“He should provide evidence that it’s a good sound empirical way to do it and he doesn’t,” he continued. “And I think he’s not aware of how much difference that makes.”
Wang and Silver have interacted personally only once in 2012 when they both appeared on National Public Radio, Wang said. But there is a history here of Wang taking jabs at Silver and perhaps vice versa, long before Silver was one of the most well-known U.S. media figures with his own website and Wang had his own perch at the New Yorker. It dates back at least as far as 2008, when Wang wrote an article on his blog called “A weakness in fivethirtyeight.com.” Silver in turn commented adversarially on the blog back in those days, Wang said.
Wang wrote about “the War of the Senate Models” for Politico magazine this May and, last month, in one of his blog posts for the New Yorker, Wang took some issue with the inclusion of fundamentals by other forecasters, including Silver.
“All of these predictions have one thing in common: they are based on more than pure polling data,” Wang wrote on Sept. 9, about a week before Silver called him out, referencing Silver’s Five Thirty Eight as well as the New York Times’s Upshot and other forecasts. “By considering other factors, these data journalists are putting their thumbs on the scale — lightly, but with consequential effects.”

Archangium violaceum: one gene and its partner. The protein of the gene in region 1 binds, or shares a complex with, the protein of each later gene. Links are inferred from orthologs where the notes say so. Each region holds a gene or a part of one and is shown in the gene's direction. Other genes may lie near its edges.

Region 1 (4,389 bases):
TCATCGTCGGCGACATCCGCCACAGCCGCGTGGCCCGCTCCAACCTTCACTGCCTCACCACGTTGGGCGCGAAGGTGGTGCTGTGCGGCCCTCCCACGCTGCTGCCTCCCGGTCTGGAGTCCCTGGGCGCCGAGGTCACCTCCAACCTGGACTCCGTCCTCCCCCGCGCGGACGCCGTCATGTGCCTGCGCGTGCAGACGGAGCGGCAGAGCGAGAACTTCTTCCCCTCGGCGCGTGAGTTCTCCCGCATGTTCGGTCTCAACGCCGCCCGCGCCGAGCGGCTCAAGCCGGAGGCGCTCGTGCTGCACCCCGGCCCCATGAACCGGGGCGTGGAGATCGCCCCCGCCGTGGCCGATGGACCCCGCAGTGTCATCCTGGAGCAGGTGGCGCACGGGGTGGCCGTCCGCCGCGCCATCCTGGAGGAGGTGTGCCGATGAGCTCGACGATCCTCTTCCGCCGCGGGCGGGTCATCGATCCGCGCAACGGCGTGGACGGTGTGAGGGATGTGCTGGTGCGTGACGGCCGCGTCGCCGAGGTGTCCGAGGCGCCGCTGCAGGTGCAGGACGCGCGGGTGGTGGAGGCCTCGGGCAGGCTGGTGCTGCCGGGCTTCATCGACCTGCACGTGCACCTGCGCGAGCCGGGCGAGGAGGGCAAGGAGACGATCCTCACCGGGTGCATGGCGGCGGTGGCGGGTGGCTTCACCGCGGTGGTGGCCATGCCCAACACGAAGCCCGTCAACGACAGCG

He later noted in the same post that Silver’s model had missed two Senate races in 2012 — Democratic wins in Montana and North Dakota — that Wang had correctly predicted. A few days later, Silver was openly and uncharacteristically criticizing Wang from his position at Five Thirty Eight.